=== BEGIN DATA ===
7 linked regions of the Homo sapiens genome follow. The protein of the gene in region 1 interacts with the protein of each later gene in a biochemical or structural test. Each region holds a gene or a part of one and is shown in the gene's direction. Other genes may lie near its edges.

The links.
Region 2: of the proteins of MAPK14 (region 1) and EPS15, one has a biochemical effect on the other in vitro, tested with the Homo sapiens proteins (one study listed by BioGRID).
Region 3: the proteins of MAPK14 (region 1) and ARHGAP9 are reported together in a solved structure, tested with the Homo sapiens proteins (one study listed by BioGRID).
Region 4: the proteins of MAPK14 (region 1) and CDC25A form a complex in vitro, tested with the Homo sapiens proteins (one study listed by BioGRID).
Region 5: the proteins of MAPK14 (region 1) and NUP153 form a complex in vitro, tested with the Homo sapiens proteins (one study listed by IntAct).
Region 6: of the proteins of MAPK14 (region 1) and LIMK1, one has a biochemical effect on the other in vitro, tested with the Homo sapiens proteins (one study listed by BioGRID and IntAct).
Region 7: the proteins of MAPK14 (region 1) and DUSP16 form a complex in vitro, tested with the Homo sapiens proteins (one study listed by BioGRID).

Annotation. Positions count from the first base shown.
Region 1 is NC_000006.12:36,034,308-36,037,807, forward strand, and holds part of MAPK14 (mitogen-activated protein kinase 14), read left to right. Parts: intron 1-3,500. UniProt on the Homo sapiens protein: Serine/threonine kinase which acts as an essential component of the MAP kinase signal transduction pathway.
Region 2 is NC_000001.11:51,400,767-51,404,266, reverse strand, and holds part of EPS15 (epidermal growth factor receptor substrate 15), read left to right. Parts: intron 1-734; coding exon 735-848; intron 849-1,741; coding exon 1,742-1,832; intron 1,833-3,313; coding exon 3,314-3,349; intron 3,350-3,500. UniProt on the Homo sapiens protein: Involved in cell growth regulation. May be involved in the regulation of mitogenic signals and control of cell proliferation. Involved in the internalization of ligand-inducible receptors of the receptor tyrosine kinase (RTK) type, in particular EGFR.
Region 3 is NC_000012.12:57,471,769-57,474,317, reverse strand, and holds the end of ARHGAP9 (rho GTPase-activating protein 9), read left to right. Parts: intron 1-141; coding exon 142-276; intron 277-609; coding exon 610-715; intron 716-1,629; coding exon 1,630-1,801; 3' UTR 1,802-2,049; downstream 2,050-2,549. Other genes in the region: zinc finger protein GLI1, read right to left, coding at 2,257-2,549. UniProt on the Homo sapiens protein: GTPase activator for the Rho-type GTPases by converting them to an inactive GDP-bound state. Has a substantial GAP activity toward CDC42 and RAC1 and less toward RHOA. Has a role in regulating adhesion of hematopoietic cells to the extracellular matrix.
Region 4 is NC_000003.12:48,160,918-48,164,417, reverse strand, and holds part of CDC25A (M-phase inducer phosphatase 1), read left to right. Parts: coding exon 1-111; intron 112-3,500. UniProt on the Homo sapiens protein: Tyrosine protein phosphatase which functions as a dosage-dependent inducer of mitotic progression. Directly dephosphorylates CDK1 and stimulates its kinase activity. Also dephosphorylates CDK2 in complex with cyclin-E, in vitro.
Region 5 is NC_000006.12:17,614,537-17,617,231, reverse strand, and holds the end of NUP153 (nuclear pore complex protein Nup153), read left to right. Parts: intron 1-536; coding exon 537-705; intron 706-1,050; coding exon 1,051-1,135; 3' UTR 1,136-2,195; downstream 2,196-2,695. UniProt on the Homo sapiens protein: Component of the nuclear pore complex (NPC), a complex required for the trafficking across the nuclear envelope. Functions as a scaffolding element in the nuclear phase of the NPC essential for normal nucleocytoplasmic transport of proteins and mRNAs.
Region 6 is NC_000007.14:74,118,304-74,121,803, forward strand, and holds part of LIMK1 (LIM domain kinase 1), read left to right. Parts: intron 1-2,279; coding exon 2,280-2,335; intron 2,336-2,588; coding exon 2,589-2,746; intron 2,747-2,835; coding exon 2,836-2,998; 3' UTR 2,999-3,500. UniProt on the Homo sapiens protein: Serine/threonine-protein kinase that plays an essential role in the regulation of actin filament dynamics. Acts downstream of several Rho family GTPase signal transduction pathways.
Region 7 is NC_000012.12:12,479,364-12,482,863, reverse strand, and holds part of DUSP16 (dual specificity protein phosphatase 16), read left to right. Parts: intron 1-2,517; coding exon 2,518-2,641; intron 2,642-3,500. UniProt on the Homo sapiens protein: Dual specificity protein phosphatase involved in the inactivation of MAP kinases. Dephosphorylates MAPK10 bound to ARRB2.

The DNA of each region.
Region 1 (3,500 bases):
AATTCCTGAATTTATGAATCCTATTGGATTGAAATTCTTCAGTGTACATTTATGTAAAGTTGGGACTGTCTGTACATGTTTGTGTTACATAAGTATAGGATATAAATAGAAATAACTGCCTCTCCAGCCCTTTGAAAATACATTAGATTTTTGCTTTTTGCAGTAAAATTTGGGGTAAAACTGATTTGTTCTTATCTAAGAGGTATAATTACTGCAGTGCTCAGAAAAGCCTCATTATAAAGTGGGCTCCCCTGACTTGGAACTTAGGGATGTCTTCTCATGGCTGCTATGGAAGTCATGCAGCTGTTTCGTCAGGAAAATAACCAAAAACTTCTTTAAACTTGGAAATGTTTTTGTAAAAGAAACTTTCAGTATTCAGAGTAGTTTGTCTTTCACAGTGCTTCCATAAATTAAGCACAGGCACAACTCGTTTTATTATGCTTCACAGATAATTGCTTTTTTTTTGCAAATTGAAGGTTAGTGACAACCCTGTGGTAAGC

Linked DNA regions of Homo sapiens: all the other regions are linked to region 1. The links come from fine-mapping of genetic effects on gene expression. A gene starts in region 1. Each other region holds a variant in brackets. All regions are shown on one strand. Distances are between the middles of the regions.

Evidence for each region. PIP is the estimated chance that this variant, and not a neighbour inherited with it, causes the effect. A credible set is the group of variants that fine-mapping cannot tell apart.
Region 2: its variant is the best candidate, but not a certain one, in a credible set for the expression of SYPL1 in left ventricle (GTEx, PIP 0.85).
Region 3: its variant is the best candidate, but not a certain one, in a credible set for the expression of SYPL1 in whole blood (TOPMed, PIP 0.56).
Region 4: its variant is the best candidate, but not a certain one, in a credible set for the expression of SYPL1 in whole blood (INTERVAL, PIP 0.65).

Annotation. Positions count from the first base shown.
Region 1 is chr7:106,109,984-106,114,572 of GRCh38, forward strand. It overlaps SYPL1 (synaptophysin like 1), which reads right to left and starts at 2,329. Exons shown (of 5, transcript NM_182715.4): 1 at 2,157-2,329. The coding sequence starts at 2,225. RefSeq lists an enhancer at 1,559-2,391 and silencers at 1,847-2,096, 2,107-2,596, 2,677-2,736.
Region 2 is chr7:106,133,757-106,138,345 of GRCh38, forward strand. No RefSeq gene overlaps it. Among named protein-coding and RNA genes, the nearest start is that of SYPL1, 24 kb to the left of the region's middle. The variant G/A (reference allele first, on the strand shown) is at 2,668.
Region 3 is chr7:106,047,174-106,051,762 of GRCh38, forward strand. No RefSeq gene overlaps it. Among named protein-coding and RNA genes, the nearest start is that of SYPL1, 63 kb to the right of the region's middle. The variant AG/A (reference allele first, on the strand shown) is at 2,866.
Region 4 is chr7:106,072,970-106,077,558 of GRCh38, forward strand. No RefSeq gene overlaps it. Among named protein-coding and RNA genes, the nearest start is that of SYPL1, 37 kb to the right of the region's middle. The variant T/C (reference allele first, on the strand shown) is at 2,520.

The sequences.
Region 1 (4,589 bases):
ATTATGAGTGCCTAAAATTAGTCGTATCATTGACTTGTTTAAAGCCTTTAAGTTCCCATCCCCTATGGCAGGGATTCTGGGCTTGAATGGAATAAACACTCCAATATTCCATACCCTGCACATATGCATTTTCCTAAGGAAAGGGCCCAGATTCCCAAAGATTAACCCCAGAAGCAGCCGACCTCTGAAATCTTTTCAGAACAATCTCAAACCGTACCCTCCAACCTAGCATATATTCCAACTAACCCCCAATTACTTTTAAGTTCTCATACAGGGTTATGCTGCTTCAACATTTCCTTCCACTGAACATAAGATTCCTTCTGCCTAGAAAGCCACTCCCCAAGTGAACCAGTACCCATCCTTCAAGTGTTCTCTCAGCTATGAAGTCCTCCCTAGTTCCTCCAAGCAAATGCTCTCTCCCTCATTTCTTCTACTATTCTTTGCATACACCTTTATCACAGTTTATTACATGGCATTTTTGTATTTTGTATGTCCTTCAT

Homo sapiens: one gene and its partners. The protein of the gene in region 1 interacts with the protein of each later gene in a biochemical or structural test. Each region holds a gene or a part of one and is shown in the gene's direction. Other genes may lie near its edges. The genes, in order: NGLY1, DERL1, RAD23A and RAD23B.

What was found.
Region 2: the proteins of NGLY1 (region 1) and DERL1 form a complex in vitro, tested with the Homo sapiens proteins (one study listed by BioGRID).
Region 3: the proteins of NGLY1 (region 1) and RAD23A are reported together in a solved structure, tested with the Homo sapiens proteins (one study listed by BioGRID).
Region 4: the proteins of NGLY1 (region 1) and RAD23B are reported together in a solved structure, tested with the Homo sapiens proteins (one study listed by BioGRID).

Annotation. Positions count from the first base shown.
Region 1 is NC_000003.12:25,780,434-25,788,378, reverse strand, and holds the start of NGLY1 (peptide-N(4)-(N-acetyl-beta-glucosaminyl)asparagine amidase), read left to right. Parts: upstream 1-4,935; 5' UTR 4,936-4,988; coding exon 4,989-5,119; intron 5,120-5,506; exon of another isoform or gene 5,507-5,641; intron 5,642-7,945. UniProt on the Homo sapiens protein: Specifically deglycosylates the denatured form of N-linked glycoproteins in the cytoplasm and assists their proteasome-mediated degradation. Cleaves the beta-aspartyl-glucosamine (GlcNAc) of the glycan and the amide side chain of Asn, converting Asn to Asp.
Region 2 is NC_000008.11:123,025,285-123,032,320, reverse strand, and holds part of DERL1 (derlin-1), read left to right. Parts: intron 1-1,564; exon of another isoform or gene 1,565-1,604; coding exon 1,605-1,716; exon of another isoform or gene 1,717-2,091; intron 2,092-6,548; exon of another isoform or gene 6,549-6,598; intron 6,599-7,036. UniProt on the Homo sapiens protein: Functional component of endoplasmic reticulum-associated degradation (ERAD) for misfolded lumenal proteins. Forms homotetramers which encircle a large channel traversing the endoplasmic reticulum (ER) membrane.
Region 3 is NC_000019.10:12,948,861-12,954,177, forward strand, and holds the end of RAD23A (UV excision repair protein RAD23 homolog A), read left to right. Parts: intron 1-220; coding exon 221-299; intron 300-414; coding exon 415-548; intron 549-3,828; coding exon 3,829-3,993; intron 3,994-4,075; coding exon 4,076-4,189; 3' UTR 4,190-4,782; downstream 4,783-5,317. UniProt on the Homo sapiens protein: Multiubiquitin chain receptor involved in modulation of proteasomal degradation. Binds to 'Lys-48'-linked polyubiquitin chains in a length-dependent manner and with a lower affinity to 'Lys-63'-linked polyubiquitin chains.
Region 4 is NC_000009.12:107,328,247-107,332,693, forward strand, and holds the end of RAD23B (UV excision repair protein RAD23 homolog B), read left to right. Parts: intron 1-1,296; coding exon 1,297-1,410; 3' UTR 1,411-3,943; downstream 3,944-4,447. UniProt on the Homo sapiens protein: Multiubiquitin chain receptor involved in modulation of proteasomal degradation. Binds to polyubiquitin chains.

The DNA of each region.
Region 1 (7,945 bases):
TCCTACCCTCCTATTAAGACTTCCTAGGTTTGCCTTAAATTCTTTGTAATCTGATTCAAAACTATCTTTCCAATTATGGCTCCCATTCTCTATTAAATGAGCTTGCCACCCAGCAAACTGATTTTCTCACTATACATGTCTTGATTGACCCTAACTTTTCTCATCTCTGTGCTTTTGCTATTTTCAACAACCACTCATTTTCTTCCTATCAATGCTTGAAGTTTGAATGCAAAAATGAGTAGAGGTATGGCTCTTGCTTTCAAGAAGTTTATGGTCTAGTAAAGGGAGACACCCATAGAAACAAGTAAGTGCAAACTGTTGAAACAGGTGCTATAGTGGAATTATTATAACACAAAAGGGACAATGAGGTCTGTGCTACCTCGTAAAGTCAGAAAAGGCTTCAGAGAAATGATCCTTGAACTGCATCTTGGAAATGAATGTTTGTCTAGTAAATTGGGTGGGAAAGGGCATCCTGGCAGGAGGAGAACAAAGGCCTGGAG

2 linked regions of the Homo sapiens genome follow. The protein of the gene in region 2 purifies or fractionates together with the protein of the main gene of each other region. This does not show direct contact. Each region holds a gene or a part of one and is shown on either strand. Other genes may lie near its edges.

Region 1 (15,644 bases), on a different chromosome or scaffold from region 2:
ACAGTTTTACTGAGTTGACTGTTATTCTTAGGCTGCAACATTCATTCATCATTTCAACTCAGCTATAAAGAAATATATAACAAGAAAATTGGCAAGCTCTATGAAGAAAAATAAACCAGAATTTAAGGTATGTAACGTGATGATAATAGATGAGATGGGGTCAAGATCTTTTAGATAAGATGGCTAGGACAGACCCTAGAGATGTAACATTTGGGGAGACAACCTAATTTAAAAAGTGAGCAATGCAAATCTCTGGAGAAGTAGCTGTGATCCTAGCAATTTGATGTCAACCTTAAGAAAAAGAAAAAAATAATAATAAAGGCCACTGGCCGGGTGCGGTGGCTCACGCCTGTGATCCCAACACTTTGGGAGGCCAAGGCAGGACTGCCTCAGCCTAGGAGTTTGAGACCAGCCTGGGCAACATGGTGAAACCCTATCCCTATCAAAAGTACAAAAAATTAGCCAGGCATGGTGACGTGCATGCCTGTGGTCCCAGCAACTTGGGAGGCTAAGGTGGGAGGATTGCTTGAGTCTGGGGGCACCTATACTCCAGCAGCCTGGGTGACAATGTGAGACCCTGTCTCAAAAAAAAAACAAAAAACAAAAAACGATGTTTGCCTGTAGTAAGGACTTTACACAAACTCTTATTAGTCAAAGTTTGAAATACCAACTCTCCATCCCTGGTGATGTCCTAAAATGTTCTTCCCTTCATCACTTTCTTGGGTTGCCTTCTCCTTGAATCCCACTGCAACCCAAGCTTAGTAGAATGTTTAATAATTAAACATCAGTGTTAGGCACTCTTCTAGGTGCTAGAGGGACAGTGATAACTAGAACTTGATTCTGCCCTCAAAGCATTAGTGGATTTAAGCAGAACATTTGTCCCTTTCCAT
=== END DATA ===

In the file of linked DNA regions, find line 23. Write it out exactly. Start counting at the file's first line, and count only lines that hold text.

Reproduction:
Region 3: its variant is the best candidate, but not a certain one, in a credible set for the expression of SYPL1 in whole blood (TOPMed, PIP 0.56).